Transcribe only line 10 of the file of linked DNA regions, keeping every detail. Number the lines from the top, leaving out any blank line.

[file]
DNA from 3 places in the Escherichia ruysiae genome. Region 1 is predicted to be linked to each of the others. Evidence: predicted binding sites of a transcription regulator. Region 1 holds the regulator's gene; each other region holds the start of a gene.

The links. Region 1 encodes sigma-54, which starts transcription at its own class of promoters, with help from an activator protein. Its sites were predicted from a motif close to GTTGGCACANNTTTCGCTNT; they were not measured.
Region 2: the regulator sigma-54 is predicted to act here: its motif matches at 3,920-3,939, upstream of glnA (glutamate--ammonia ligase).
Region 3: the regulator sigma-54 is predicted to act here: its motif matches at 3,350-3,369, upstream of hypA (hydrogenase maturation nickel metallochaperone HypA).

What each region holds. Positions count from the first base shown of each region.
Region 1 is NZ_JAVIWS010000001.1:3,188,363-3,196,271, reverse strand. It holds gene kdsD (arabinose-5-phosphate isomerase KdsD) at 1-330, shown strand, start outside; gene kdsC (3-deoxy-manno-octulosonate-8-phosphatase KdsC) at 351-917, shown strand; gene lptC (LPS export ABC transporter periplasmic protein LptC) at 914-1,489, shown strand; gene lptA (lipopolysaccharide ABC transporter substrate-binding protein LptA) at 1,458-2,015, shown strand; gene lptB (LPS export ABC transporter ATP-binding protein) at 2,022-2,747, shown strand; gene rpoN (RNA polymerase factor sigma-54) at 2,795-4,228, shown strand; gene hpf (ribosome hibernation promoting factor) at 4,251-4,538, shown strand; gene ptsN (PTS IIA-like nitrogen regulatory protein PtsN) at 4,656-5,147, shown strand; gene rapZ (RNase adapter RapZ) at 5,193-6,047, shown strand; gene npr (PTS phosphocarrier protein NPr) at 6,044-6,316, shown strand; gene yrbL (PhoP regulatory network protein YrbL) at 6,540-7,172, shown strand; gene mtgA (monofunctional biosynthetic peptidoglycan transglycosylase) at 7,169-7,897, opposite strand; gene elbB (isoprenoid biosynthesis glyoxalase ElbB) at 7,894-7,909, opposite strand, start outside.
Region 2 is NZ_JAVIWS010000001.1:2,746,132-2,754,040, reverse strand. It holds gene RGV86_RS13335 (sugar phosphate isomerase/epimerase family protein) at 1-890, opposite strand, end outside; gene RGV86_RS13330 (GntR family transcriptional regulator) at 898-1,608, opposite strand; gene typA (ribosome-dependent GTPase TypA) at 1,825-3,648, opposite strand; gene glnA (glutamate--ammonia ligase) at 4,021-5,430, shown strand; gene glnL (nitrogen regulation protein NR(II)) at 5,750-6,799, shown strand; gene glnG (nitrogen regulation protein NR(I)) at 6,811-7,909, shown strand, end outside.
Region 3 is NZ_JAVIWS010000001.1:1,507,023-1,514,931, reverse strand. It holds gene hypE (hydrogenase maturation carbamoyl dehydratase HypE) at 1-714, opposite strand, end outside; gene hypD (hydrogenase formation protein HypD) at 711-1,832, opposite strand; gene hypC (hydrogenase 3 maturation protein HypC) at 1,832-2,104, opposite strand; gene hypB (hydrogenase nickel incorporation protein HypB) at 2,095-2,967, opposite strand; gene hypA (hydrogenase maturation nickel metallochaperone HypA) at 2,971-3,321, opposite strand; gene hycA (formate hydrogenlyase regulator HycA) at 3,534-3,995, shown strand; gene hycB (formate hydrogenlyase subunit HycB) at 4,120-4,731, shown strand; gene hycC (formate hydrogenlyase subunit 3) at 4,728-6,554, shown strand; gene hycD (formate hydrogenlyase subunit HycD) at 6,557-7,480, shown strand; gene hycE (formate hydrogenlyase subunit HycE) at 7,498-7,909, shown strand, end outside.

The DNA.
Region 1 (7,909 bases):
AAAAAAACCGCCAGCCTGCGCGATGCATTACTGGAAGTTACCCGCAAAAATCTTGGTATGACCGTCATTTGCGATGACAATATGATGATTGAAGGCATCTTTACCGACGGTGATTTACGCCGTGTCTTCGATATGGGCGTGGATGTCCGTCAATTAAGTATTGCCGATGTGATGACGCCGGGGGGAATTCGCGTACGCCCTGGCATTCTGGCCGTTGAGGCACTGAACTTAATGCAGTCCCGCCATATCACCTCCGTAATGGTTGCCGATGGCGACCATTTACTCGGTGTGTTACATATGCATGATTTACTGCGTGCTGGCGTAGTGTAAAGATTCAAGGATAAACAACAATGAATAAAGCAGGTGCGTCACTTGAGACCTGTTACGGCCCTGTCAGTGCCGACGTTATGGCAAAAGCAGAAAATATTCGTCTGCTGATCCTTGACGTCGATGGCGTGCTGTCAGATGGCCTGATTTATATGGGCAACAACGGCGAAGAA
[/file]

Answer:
Region 1 (7,909 bases):